James Thompson and Dr Claire Drummond
Journal of Paramedic Practice, Vol. 5, Iss. 6, 10 Jun 2013, pp 342 - 347

Objective: This study explored the topic of paramedic patient assessment, investigating how they informed clinical decisions, the challenges associated with performing assessments and the perceived effectiveness of current approaches.

Methods: Using a Delphi research method, expert participants were independently interviewed which encouraged them to share experiences and views. A thematic analysis approach was then used and the data coded and organised into a series of statements to represent the collective expert views. Statements were then returned to the expert participants for validation and comment.

Results: A process of paramedic care delivery was defined, whose activities were largely identified as representing areas of assessment. Protocols and guidelines which are designed to inform paramedic interventions influenced every stage of care delivery. The depth and breadth of a paramedic's patient assessment were found to be limited once indications for a treatment guideline have been satisfied and the main contraindications are excluded. Current formal assessment tools skills being utilised by paramedic staff (including protocols and practice guidelines) were considered only effective for encounters with critically ill patients, and were of limited benefit to the assessment of patients of a lower clinical acuity. There was a direct correlation between the increased paramedic confidence in their patient assessment skills and the more critical the patient's condition. Paramedics were the least familiar or confident with the assessment principles and skills linked with the lower acuity of patient illness.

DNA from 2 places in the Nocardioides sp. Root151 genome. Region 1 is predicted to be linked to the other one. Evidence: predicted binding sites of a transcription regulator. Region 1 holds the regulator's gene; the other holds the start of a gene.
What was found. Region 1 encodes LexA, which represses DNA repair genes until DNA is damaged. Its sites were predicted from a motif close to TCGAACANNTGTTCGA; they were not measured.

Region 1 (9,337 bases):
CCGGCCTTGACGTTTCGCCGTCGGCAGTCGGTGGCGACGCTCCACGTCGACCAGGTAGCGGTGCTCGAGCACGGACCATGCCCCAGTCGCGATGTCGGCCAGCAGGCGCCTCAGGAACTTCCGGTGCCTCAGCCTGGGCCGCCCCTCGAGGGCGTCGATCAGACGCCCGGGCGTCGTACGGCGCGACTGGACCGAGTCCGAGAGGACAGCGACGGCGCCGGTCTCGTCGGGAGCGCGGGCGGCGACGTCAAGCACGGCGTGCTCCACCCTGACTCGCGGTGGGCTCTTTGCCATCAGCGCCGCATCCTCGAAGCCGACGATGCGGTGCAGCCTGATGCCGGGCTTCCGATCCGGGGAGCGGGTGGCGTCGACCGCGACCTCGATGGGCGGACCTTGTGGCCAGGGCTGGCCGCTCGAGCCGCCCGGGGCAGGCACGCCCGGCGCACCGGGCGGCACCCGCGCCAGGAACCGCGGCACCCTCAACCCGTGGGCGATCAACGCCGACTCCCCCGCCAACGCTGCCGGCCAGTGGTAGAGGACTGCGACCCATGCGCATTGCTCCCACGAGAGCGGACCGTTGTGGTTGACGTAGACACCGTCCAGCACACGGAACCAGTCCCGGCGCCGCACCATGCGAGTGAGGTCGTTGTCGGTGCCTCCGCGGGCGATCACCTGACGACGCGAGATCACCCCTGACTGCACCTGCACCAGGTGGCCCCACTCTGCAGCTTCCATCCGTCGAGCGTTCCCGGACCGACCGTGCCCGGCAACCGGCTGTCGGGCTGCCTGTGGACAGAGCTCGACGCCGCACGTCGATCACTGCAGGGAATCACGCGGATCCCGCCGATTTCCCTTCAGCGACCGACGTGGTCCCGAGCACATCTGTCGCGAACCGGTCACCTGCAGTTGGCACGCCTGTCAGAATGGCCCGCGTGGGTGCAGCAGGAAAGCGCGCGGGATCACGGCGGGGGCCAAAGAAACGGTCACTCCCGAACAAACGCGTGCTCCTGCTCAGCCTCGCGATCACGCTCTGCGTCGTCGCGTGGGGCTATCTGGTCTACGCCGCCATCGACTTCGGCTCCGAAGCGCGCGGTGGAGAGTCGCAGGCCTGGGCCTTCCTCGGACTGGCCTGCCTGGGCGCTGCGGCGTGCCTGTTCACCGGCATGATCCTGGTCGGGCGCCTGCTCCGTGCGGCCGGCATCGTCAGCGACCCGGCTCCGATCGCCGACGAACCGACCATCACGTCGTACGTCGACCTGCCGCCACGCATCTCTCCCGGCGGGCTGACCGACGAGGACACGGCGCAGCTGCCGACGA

Conclusion: When compared to both national and international ambulance case loads, it is significant that those groups of patient complaints representing the vast majority of ambulance work are the same patient cohorts for whom the paramedic has the least knowledge, preparation and confidence in relation to assessment. Findings relating to the defining of a paramedic's role and process of care distinctly features assessment skills to be both a major component of all pre-hospital activities and integral to the effectiveness of all interventions to follow. This should firmly place 'assessment' on the pre-hospital research agenda.

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